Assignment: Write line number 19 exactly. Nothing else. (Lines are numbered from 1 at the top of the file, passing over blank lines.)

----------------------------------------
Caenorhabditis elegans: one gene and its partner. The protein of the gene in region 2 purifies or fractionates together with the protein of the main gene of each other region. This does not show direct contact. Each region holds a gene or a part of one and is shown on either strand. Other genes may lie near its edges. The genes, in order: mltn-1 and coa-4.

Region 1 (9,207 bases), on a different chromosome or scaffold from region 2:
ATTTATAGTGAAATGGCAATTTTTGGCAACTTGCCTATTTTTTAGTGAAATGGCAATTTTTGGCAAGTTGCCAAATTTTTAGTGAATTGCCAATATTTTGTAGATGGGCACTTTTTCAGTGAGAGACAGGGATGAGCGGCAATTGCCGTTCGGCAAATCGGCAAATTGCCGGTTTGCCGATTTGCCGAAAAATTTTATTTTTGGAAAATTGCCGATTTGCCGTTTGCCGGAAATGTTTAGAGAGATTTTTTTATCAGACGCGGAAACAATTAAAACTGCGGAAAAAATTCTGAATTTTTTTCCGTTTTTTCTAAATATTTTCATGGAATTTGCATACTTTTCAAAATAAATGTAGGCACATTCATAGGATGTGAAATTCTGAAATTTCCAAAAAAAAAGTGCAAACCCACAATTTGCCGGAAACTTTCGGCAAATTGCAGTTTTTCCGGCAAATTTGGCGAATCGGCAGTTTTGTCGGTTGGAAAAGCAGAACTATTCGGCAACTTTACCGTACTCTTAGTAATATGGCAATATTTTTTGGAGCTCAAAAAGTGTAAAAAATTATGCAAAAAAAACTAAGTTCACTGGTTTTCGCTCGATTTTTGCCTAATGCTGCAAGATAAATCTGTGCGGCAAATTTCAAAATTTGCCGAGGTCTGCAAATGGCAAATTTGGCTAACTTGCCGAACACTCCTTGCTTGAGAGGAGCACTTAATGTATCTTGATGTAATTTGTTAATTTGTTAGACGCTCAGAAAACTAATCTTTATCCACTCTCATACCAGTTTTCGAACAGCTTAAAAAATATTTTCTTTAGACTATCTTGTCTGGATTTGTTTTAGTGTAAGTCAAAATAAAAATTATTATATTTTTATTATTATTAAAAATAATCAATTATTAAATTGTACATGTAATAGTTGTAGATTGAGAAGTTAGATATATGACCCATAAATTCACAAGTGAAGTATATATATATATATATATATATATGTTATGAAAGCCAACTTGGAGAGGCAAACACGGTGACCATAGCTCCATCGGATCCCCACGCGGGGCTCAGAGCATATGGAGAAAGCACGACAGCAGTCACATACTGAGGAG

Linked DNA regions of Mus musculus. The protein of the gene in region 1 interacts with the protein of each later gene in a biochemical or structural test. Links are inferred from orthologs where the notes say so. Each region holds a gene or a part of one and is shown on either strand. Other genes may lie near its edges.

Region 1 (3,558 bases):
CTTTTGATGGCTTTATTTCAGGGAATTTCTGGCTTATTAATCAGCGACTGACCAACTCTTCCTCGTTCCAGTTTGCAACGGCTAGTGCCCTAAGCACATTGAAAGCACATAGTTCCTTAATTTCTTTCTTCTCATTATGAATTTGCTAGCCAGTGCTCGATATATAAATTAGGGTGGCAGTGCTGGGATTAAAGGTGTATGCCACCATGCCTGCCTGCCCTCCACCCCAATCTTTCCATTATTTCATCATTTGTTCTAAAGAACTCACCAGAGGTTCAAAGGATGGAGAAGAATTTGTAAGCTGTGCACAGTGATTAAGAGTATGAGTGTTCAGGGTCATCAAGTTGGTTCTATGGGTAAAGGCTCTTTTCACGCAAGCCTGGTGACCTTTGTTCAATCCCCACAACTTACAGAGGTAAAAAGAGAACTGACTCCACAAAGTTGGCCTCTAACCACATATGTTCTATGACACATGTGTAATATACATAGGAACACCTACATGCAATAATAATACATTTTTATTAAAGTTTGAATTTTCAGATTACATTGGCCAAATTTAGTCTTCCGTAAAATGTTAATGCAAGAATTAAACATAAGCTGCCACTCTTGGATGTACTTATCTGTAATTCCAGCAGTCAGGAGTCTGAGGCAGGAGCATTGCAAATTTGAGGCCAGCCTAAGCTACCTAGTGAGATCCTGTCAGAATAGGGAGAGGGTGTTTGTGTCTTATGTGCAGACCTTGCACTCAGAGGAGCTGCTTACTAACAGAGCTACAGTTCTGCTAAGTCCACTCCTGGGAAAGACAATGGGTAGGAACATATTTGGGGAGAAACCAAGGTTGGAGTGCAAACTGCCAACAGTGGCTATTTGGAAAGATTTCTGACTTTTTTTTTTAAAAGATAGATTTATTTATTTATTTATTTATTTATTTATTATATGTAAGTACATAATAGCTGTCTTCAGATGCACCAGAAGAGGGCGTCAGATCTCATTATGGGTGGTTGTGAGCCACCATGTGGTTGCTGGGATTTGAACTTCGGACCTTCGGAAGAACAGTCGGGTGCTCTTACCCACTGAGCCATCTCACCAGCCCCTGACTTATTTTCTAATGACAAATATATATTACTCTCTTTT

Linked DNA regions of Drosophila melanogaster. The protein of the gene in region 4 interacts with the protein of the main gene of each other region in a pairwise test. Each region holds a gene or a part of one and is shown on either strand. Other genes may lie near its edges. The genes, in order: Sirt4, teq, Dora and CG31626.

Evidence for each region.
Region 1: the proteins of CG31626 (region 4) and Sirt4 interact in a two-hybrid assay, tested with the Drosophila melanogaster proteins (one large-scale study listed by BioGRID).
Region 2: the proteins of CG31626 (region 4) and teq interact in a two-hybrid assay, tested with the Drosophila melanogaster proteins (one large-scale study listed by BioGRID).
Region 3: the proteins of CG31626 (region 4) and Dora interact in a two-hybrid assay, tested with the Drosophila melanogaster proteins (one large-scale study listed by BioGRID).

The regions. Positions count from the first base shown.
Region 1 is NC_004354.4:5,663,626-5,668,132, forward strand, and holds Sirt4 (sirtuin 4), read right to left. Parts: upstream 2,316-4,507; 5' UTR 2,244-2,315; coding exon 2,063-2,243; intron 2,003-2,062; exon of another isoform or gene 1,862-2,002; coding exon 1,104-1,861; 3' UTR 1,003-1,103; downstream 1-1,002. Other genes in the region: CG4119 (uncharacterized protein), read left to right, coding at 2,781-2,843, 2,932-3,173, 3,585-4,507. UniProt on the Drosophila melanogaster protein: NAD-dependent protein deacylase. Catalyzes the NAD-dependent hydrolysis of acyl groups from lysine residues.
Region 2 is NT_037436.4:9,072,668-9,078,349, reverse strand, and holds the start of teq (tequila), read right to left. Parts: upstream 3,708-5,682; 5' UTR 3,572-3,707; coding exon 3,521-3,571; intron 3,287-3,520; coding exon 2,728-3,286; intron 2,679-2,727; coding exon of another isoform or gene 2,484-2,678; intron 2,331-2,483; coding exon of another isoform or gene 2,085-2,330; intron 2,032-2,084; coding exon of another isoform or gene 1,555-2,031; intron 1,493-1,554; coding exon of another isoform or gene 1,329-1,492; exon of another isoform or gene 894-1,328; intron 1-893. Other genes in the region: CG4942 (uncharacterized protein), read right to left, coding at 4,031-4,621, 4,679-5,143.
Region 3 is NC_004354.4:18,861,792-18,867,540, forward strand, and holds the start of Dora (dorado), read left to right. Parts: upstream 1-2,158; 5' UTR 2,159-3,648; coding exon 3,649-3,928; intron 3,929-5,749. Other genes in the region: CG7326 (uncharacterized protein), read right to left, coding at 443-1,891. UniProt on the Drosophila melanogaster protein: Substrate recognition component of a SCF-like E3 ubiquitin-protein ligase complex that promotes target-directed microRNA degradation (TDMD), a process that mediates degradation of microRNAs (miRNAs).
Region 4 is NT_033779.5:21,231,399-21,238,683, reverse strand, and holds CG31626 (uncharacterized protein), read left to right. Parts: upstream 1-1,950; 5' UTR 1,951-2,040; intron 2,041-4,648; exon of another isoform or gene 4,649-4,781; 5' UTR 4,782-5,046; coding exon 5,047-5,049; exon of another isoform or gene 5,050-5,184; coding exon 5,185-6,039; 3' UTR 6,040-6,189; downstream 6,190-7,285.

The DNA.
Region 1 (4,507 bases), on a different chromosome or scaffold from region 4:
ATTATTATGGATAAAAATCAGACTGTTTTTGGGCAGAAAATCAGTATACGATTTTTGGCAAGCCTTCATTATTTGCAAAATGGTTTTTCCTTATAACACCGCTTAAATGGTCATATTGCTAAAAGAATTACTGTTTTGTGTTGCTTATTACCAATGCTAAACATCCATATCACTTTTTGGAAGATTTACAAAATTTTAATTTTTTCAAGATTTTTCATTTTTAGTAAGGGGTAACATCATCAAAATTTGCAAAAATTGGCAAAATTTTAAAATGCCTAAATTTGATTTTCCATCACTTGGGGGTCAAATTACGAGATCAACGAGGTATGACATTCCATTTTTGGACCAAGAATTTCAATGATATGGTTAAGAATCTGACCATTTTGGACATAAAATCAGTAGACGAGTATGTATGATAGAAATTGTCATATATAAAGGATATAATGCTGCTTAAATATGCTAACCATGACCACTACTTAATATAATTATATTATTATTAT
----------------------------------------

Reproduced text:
ATTATTATGGATAAAAATCAGACTGTTTTTGGGCAGAAAATCAGTATACGATTTTTGGCAAGCCTTCATTATTTGCAAAATGGTTTTTCCTTATAACACCGCTTAAATGGTCATATTGCTAAAAGAATTACTGTTTTGTGTTGCTTATTACCAATGCTAAACATCCATATCACTTTTTGGAAGATTTACAAAATTTTAATTTTTTCAAGATTTTTCATTTTTAGTAAGGGGTAACATCATCAAAATTTGCAAAAATTGGCAAAATTTTAAAATGCCTAAATTTGATTTTCCATCACTTGGGGGTCAAATTACGAGATCAACGAGGTATGACATTCCATTTTTGGACCAAGAATTTCAATGATATGGTTAAGAATCTGACCATTTTGGACATAAAATCAGTAGACGAGTATGTATGATAGAAATTGTCATATATAAAGGATATAATGCTGCTTAAATATGCTAACCATGACCACTACTTAATATAATTATATTATTATTAT